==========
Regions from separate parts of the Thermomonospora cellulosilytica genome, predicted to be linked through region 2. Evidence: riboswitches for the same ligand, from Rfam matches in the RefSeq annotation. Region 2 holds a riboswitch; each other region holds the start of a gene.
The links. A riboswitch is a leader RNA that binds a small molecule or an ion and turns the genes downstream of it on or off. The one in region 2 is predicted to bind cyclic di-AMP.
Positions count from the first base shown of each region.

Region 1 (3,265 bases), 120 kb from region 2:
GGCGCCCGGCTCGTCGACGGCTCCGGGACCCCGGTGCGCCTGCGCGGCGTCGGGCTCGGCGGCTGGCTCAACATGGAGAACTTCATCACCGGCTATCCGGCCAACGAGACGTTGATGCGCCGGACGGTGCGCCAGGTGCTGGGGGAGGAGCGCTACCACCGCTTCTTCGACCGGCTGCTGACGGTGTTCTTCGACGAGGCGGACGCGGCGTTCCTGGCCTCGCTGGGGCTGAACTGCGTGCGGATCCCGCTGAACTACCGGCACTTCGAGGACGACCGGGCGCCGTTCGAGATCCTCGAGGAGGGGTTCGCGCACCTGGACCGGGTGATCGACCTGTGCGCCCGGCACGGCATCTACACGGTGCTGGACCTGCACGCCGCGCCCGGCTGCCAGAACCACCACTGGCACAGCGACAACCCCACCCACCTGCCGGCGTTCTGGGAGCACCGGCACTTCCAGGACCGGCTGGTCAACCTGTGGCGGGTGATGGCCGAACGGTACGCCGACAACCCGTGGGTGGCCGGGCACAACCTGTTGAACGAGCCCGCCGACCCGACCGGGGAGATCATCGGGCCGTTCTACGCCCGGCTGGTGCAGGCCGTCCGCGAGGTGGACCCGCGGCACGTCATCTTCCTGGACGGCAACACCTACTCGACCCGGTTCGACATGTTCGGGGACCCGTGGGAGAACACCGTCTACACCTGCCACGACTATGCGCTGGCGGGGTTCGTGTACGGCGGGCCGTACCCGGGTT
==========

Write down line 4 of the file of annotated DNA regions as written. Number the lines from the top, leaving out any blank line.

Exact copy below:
Region 1 (3,265 bases), 120 kb from region 2: